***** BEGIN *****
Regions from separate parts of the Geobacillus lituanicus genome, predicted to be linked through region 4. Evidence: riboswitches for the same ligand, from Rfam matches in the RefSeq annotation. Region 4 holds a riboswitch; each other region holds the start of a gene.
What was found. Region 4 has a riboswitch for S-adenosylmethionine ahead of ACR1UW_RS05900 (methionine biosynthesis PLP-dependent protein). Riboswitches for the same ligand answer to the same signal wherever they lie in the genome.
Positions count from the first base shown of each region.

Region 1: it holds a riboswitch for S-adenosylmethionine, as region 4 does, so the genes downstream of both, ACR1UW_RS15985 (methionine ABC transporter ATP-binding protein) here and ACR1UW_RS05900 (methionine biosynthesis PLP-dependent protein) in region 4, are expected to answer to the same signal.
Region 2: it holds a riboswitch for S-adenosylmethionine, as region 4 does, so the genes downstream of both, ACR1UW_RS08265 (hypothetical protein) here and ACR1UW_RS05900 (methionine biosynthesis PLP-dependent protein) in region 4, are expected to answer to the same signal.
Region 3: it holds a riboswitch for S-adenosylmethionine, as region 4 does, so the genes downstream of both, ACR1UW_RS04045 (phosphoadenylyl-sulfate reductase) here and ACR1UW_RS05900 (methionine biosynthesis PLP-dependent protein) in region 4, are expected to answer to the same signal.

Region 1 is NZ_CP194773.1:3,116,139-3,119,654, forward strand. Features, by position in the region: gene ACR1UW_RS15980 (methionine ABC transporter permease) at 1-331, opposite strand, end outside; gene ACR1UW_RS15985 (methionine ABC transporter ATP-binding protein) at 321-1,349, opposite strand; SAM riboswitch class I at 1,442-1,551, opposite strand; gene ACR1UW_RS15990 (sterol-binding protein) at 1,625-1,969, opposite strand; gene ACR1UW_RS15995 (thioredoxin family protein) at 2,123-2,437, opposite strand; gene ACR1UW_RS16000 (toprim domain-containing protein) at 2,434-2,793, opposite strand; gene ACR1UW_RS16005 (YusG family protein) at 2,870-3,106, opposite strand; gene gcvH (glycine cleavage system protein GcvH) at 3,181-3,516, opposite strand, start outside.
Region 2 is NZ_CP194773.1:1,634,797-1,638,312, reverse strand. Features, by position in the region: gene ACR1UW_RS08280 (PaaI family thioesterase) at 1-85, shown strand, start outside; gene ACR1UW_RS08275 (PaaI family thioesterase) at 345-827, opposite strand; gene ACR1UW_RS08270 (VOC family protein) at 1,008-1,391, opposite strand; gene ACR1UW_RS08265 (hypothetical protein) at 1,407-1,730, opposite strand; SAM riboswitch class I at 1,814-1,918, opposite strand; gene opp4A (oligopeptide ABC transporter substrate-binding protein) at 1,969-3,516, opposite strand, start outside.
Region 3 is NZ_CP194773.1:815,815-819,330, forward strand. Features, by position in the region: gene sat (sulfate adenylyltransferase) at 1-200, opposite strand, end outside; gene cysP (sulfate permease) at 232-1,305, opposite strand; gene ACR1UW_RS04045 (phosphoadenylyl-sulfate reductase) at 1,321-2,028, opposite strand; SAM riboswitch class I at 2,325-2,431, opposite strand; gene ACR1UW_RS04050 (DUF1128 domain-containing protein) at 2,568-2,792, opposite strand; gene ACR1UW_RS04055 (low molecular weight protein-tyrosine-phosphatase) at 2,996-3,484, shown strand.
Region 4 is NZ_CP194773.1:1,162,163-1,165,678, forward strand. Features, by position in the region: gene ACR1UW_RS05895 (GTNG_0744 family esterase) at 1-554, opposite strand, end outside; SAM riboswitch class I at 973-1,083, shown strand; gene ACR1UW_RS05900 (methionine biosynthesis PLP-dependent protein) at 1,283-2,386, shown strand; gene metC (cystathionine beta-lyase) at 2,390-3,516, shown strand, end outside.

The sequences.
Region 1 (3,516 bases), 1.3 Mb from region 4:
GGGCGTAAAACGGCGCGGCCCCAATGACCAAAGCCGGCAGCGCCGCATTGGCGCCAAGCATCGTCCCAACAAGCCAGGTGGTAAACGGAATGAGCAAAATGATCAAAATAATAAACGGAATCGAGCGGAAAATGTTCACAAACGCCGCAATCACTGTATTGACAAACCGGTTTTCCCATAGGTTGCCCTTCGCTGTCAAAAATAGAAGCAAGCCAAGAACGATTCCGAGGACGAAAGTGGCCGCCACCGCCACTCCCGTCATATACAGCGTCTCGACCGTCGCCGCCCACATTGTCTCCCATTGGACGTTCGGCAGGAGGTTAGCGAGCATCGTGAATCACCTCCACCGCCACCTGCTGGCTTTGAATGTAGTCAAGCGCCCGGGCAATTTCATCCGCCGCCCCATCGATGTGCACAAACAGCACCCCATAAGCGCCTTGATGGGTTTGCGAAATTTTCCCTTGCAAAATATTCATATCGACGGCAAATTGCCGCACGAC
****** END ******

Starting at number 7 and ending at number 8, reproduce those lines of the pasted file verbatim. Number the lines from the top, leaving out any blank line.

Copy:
Region 1 is NZ_CP194773.1:3,116,139-3,119,654, forward strand. Features, by position in the region: gene ACR1UW_RS15980 (methionine ABC transporter permease) at 1-331, opposite strand, end outside; gene ACR1UW_RS15985 (methionine ABC transporter ATP-binding protein) at 321-1,349, opposite strand; SAM riboswitch class I at 1,442-1,551, opposite strand; gene ACR1UW_RS15990 (sterol-binding protein) at 1,625-1,969, opposite strand; gene ACR1UW_RS15995 (thioredoxin family protein) at 2,123-2,437, opposite strand; gene ACR1UW_RS16000 (toprim domain-containing protein) at 2,434-2,793, opposite strand; gene ACR1UW_RS16005 (YusG family protein) at 2,870-3,106, opposite strand; gene gcvH (glycine cleavage system protein GcvH) at 3,181-3,516, opposite strand, start outside.
Region 2 is NZ_CP194773.1:1,634,797-1,638,312, reverse strand. Features, by position in the region: gene ACR1UW_RS08280 (PaaI family thioesterase) at 1-85, shown strand, start outside; gene ACR1UW_RS08275 (PaaI family thioesterase) at 345-827, opposite strand; gene ACR1UW_RS08270 (VOC family protein) at 1,008-1,391, opposite strand; gene ACR1UW_RS08265 (hypothetical protein) at 1,407-1,730, opposite strand; SAM riboswitch class I at 1,814-1,918, opposite strand; gene opp4A (oligopeptide ABC transporter substrate-binding protein) at 1,969-3,516, opposite strand, start outside.